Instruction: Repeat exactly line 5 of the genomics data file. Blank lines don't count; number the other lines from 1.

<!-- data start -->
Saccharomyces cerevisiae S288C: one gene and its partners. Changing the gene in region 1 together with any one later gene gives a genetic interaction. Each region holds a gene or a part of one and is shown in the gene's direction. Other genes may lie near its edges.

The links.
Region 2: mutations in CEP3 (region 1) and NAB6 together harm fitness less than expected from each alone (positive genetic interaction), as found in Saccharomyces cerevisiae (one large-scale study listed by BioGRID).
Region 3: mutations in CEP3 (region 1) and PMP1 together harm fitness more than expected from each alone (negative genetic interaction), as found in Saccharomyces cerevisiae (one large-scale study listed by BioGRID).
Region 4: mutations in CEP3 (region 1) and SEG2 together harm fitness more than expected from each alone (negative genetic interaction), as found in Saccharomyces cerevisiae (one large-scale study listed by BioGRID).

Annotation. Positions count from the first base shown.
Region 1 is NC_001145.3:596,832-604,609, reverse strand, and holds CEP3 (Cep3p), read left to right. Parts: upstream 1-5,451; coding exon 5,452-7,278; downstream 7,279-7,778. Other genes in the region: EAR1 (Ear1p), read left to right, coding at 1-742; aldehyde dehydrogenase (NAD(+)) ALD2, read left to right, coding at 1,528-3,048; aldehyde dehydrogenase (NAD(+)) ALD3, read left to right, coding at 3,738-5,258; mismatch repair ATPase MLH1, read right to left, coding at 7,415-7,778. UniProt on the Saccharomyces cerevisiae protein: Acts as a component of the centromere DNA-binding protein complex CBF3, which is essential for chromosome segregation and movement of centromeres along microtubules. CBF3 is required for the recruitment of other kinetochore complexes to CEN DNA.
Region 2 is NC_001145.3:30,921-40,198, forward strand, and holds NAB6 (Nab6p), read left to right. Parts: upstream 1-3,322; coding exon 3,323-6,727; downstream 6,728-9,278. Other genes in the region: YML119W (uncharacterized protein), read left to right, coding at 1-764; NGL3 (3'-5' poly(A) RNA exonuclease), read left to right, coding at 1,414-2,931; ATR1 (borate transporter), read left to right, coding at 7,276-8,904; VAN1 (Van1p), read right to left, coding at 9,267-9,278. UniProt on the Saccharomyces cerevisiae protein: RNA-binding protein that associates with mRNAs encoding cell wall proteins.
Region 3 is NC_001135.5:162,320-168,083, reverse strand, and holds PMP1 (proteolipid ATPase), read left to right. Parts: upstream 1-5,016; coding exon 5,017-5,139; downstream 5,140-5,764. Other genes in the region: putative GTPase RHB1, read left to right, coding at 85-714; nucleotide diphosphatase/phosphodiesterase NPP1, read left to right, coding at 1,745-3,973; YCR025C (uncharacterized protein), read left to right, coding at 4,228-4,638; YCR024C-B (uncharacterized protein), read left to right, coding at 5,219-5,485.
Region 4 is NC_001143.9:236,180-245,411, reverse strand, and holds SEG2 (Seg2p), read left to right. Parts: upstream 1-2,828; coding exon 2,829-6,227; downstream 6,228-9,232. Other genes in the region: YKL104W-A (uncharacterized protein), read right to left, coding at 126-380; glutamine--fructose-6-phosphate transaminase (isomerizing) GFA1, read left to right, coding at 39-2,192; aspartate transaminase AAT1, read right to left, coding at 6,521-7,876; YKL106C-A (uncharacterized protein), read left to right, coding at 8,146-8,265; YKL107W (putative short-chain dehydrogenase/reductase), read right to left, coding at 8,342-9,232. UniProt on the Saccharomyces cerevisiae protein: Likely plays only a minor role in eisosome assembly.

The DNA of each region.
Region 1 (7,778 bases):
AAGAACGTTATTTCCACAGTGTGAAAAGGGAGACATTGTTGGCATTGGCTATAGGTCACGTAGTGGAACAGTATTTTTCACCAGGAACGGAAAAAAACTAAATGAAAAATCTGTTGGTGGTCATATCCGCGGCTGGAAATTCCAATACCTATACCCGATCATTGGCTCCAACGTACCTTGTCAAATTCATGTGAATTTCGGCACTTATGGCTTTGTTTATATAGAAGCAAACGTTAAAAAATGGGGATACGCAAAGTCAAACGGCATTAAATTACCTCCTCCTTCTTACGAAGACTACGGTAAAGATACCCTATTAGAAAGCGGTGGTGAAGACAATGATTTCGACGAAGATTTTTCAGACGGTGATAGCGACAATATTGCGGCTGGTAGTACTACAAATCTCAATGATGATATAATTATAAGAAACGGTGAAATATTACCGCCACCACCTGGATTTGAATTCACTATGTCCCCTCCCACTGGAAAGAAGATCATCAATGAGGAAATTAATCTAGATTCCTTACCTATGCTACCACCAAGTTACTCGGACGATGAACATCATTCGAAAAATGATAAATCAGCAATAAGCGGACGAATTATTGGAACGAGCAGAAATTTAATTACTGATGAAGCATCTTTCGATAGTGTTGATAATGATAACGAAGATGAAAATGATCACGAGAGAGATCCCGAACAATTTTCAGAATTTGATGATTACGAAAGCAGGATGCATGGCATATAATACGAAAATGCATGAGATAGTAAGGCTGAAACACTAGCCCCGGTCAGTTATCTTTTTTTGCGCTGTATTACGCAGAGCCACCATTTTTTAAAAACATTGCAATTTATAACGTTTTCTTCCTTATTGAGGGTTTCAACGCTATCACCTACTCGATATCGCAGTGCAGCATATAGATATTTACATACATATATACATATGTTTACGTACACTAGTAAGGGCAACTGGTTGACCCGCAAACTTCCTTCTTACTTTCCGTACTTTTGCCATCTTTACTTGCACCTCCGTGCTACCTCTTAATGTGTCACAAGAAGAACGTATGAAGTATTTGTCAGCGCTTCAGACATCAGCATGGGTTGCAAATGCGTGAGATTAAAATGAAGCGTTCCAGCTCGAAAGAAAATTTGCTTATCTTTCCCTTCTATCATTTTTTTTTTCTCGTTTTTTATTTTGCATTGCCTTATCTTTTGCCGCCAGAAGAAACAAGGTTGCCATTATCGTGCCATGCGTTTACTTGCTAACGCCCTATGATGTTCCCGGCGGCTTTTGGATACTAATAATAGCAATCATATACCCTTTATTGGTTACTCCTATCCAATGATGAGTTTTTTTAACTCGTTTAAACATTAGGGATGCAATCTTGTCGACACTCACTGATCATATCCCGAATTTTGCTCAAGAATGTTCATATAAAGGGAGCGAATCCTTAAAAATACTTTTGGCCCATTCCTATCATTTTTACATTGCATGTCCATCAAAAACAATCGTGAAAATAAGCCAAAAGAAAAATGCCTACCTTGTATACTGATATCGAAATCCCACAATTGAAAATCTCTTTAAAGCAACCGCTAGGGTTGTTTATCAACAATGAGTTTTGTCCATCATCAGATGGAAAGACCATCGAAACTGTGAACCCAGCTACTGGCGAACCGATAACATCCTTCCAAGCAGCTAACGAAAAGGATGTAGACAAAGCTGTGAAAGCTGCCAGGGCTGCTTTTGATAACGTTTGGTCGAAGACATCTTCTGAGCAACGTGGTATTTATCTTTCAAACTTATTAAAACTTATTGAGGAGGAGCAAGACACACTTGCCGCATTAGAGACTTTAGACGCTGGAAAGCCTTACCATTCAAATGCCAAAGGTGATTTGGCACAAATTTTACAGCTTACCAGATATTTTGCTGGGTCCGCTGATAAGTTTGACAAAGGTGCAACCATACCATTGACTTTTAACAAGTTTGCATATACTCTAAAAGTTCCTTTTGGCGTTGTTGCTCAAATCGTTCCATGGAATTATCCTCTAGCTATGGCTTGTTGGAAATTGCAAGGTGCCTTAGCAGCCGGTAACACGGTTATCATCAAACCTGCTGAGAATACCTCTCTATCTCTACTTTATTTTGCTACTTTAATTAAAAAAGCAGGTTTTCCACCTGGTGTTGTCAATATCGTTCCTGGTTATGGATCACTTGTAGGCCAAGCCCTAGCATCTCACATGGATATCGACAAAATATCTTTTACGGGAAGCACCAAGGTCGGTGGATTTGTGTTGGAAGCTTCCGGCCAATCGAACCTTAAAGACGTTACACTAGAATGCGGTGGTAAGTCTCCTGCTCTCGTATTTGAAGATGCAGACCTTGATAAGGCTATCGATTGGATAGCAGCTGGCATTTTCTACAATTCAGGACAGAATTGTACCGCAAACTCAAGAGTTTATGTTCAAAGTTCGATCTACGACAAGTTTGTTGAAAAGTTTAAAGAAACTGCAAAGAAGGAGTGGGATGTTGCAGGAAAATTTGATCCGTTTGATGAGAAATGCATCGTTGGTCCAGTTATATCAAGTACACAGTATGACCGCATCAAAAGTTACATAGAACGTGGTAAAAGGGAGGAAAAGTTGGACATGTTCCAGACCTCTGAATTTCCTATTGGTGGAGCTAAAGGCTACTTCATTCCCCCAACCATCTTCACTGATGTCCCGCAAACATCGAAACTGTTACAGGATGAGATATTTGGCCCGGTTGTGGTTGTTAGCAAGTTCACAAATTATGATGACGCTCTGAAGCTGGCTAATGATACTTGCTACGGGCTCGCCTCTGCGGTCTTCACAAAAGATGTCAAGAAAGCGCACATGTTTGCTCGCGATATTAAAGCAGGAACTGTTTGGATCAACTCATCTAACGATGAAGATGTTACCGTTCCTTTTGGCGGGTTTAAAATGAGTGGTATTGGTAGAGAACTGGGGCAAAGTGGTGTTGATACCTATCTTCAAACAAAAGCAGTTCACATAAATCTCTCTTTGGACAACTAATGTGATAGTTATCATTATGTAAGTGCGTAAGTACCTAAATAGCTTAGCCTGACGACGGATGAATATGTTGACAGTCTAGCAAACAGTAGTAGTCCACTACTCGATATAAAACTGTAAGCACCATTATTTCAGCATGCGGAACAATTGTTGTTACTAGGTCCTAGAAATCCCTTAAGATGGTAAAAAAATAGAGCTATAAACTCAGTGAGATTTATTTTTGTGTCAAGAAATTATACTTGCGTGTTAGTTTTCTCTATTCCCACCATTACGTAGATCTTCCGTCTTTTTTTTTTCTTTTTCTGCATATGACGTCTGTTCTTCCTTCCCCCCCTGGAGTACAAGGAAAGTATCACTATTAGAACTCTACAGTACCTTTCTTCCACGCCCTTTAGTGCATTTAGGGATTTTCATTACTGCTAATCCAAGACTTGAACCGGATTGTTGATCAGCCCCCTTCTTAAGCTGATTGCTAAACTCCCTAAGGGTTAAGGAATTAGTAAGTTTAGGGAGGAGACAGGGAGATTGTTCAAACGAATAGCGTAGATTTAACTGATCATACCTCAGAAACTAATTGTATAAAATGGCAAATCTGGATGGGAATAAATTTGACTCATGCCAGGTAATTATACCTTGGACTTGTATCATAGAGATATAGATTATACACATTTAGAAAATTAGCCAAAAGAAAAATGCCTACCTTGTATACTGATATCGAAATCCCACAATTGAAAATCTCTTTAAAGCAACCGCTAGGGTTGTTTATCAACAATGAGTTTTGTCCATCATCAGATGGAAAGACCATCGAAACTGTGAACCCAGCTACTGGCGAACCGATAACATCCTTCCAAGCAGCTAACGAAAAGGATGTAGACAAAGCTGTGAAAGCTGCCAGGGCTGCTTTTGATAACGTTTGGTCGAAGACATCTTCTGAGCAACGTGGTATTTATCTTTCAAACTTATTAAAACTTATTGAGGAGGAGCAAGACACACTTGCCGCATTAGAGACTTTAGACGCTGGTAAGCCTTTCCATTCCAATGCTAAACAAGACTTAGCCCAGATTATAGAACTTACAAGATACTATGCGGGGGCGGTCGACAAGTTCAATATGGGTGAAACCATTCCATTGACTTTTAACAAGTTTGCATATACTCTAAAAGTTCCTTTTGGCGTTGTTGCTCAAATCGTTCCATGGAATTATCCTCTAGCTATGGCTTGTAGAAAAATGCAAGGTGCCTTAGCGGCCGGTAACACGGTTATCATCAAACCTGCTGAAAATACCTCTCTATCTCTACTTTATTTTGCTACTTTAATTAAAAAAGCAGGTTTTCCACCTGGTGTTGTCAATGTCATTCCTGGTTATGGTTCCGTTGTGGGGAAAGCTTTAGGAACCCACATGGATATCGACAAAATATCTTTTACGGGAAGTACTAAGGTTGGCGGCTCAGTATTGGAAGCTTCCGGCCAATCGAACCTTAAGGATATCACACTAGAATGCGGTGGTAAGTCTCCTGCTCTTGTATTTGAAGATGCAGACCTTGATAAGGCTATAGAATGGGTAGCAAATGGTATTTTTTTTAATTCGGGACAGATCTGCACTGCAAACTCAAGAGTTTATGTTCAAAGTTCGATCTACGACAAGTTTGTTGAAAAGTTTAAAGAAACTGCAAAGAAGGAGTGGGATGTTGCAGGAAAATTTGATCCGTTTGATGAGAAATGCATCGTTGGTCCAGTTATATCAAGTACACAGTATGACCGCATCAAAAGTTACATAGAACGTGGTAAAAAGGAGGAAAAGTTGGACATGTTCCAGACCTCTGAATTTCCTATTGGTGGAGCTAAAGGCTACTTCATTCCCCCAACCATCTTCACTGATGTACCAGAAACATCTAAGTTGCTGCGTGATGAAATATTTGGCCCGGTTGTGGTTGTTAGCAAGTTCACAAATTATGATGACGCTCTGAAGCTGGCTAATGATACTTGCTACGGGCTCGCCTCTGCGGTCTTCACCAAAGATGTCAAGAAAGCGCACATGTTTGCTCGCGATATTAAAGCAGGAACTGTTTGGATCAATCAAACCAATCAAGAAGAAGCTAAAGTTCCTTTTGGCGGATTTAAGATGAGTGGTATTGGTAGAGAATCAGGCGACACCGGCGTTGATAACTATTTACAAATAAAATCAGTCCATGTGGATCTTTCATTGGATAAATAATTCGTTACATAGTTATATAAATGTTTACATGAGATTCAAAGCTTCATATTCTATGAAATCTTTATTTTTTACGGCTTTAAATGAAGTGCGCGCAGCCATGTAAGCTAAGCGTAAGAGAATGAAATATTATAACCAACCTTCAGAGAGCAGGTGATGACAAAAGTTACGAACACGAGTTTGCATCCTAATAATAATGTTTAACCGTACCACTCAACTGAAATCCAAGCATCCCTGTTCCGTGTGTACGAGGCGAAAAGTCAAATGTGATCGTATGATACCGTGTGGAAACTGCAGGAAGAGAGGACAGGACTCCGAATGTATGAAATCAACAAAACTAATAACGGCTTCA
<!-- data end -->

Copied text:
Region 4: mutations in CEP3 (region 1) and SEG2 together harm fitness more than expected from each alone (negative genetic interaction), as found in Saccharomyces cerevisiae (one large-scale study listed by BioGRID).